The second destination was the Big Buddha located high on Lantau island. Tourists have two options to get there. One is a cable car that takes you up and over the steep hills, the other is a bus ride that my guidebook purported took an hour. Despite my general dislike of cable cars, I choose this option. So I queued up with all the other tourists assuming the queue wasn’t too bad, just a few switchbacks, across a bridge and I would be there. Unfortunately, this was not the case. After 45 minutes I was almost up the bridge. Once there, I found a mass of people slowly moving through more switchbacks. 2 hours later I bought my ticket.

Some things to do while stuck in a very long queue:
* Read your entire guide book.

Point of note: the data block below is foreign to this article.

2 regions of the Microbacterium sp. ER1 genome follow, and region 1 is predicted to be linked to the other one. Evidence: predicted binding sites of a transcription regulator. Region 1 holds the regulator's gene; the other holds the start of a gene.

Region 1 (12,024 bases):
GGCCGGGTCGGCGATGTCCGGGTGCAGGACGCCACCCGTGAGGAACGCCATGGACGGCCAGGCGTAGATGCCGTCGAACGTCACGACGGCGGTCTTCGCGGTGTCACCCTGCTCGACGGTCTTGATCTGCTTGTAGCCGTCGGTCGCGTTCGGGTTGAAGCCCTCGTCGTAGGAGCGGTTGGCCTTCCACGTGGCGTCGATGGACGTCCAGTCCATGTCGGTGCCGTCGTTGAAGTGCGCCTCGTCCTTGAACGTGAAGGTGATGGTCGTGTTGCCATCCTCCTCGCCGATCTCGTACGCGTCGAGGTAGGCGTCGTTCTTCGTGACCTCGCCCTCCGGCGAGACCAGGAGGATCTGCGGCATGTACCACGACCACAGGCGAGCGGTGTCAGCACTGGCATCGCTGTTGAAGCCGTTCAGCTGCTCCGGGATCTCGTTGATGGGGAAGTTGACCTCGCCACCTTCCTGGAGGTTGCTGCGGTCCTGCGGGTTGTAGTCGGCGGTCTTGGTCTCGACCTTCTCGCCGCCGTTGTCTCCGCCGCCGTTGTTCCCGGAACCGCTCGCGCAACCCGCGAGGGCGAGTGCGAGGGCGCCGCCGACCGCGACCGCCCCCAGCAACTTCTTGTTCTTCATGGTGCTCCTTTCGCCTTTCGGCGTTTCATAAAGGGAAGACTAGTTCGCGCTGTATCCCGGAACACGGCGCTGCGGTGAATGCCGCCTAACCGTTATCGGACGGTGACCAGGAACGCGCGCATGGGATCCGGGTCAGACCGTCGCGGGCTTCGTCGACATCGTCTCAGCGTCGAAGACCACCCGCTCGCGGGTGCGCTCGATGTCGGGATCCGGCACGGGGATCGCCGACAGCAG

* Empathize with bored children confined to their strollers.
* Watch the fog roll in.
* Take random photos of signs.
* Contemplate when to cut your losses and take the bus.
* Wish you had actually ate before getting in line.

Almost 3 hours later I was finally heading through the fog on a cable car. No spectacular views, just the cable disappearing ahead of us and cars returning to the bottom eerily appearing from the fog. At the top was the Big Buddha, stoically sitting peacefully in the mist. Seeing the Buddha this way was actually nice because the focus was on the Buddha and not the spectacular views. As I climbed the stairs I listened to the faint chanting of the monks in the monastery below.

I took the bus back down. It took a half hour.

Rain, Rain Go Away

The next day it was all out rain. Heading for Thailand in hot season, I failed to pack anything to keep me dry and warm. So wearing my warmest possible outfit, I headed out for a second day of sightseeing.